[cfe-dev] RFC: Support x86 interrupt and exception handlers

John Criswell via cfe-dev cfe-dev at lists.llvm.org
Mon Sep 21 11:52:31 PDT 2015

On 9/21/15 12:27 PM, H.J. Lu via cfe-dev wrote:
> On Thu, Sep 17, 2015 at 12:26 PM, H.J. Lu <hjl.tools at gmail.com> wrote:
>> On Tue, Sep 15, 2015 at 1:11 PM, H.J. Lu <hjl.tools at gmail.com> wrote:
>>>> To implement interrupt and exception handlers for x86 processors, a
>>>> compiler should support:
>>>> 1. void * __builtin_ia32_interrupt_data (void)
>>> I got a feedback on the name of this builtin function.  Since
>>> it also works for 64-bit,  we should avoid ia32 in its name.
>>> We'd like to change it to
>>> void * __builtin_interrupt_data (void)
>> Here is the updated spec.
> This updated spec adds
>     unsigned int __builtin_exception_error (void)
>     unsigned long long int __builtin_exception_error (void)
> This function returns the exception error code pushed onto the stack by
> processor.  Its return value is 64 bits in 64-bit mode and 32 bits in
> 32-bit mode.  This function can only be used in exception handler.

Exception handlers can, in general, call regular functions which, in 
turn, might want to access the error code.  Given that operating system 
kernels are always entered via an interrupt, trap, or system call, there 
should always be an error code available (on x86, non-error-code 
interrupts can just make up an error code).

> It also changes the definition of
> void * __builtin_interrupt_data (void)
> so that it returns a pointer to the data layout pushed onto stack
> by processor for both interrupt and exception handlers.

You might want to have a look at Secure Virtual Architecture (SVA). One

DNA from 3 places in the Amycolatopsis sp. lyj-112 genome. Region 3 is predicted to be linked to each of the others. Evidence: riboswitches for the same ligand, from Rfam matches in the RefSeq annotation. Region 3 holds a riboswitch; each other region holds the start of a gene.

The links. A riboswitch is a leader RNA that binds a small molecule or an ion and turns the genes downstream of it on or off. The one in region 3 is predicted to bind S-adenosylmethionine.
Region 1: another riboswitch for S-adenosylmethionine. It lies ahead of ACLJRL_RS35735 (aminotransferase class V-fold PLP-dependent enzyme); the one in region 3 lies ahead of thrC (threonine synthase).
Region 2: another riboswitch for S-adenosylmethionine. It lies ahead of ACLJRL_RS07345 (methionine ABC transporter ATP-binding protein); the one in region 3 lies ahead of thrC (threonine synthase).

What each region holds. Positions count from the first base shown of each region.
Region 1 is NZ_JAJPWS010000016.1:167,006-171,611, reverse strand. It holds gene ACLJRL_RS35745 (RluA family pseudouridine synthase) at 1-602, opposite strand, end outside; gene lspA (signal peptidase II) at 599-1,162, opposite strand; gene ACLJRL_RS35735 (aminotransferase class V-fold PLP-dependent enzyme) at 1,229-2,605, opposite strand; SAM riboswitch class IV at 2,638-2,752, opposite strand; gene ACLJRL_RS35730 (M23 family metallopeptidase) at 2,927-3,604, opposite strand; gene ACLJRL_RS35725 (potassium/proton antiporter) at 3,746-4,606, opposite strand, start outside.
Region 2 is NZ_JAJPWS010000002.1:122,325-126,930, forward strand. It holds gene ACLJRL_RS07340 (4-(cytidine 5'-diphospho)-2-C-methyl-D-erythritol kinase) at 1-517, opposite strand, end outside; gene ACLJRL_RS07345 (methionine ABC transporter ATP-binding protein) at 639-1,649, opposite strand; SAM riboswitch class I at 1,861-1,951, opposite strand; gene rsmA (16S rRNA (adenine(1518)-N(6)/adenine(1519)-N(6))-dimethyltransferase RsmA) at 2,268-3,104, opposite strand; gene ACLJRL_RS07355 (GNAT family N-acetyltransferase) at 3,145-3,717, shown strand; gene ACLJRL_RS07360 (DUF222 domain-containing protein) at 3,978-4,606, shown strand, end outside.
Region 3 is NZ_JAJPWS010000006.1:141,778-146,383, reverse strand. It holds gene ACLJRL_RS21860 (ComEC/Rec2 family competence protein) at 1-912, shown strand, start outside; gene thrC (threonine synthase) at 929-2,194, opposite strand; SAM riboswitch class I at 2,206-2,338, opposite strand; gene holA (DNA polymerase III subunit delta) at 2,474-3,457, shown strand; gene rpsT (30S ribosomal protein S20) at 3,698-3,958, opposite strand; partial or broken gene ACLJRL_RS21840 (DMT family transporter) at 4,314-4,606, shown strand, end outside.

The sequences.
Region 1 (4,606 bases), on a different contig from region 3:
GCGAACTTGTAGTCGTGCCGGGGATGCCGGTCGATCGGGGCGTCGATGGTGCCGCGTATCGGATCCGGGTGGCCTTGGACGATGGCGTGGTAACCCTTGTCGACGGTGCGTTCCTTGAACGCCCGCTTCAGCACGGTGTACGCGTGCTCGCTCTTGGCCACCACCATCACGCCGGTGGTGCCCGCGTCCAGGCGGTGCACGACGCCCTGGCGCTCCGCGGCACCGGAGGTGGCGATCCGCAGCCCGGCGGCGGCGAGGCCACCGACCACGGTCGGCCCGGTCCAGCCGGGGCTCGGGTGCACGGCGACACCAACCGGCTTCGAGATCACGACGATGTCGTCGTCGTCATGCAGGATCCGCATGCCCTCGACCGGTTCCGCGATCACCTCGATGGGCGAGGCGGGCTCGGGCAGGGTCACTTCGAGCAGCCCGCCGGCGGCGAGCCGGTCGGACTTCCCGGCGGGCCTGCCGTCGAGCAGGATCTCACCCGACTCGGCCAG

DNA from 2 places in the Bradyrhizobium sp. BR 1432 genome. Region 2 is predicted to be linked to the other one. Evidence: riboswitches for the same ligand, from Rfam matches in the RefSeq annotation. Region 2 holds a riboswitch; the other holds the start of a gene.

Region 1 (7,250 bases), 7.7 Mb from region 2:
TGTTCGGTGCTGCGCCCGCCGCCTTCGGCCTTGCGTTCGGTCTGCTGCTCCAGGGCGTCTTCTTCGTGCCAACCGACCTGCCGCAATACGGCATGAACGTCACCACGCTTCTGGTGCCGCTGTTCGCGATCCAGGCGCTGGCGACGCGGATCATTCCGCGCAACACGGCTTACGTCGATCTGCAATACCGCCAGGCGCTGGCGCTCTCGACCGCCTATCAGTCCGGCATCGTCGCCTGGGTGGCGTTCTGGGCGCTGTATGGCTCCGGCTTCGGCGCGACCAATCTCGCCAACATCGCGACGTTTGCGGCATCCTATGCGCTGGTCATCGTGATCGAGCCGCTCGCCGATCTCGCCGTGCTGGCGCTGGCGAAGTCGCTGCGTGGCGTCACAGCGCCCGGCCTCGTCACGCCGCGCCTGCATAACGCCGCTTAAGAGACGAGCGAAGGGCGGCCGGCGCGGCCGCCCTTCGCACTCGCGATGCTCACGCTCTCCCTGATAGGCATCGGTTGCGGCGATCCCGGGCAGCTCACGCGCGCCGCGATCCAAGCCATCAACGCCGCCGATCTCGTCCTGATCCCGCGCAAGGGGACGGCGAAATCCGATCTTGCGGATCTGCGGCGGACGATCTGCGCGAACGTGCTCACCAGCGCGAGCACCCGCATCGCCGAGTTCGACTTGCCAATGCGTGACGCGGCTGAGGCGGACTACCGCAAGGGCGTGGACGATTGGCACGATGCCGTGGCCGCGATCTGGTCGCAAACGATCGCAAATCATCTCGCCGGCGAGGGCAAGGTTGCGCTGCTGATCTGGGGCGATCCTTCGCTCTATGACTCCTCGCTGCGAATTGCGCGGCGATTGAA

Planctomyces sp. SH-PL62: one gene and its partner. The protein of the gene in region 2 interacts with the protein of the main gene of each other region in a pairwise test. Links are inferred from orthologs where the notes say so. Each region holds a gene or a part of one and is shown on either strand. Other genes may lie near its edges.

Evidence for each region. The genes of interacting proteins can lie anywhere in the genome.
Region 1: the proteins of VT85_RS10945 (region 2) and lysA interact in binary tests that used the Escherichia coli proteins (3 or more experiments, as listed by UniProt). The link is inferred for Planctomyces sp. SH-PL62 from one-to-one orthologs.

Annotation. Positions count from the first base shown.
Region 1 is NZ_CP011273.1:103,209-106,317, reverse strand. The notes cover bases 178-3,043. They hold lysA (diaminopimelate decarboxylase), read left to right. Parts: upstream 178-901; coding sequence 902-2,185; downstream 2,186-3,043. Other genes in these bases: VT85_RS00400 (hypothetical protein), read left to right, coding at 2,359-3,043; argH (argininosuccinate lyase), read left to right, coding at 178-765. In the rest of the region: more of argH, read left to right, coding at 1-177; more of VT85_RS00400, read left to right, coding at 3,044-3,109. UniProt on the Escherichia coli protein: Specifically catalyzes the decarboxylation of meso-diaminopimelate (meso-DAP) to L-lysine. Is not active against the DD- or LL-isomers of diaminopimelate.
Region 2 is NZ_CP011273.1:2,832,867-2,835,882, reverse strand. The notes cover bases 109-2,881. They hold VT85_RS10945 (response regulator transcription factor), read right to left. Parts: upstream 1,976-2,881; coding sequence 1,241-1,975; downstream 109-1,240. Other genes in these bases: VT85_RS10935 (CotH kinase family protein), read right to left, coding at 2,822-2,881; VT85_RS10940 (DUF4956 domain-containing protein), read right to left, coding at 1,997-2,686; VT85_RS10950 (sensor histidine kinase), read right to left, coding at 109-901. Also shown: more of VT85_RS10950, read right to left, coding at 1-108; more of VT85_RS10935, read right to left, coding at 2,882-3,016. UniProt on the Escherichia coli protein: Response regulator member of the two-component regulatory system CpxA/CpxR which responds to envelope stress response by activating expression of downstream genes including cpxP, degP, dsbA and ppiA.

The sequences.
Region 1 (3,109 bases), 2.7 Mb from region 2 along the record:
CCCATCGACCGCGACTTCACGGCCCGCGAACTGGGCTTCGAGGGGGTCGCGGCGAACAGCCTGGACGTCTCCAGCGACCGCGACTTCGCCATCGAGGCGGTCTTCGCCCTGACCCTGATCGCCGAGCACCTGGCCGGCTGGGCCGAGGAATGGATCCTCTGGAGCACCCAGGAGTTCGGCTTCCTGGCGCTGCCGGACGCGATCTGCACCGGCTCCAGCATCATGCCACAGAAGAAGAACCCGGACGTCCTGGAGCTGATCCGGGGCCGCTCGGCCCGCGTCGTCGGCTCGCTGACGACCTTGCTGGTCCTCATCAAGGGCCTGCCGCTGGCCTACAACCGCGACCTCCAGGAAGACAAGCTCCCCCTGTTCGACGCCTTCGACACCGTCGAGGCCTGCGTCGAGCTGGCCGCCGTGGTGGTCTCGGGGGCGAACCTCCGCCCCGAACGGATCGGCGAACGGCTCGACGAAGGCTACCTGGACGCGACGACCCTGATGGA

of the things we discovered is that commodity operating systems access 
the most recently used interrupt data (which SVA calls an "interrupt 
context").  Over the years, we figured out that it's better to provide 
intrinsics (i.e., builtins) that implicitly access the top-most 
interrupt context.  We also found that we could limit the operations 
performed on interrupt contexts so that we could safely implement signal 
handlers and exception recovery without letting the operating system 
kernel have pointers to the interrupt context which would need to be 
checked.  In short, despite common belief, the OS does not need to do 
whatever it wants with interrupted program state.

I recommend you take a look at Appendix A of my dissertation 
(https://www.ideals.illinois.edu/handle/2142/50547).  It describes the 
SVA-OS instructions used to abstract away the hardware details. You'll 
also notice that the design is pretty processor transparent (MMU 
notwithstanding), so designing your builtins based on SVA may make them 
more portable if you decide to use another processor later on.  Chapter 
2 describes some of the rationale behind the design, though it's for the 
first version of SVA (Appendix A is the final instruction set after 4 

If the implementation is useful, SVA is publicly available at 

Finally, to echo Joerg's concerns, it's not clear that having 
exception/interrupt handlers declared as a special type is really 
helpful.  It's not immediately obvious that you get a benefit from doing 
that vs. doing what most system software does (having assembly code that 
saves processor state and calls a C function).  I think you should do 
some experiments to demonstrate the benefit that one can get with your 
method to see if it is worth adding complexity to the compiler.


John Criswell

John Criswell
Assistant Professor
Department of Computer Science, University of Rochester

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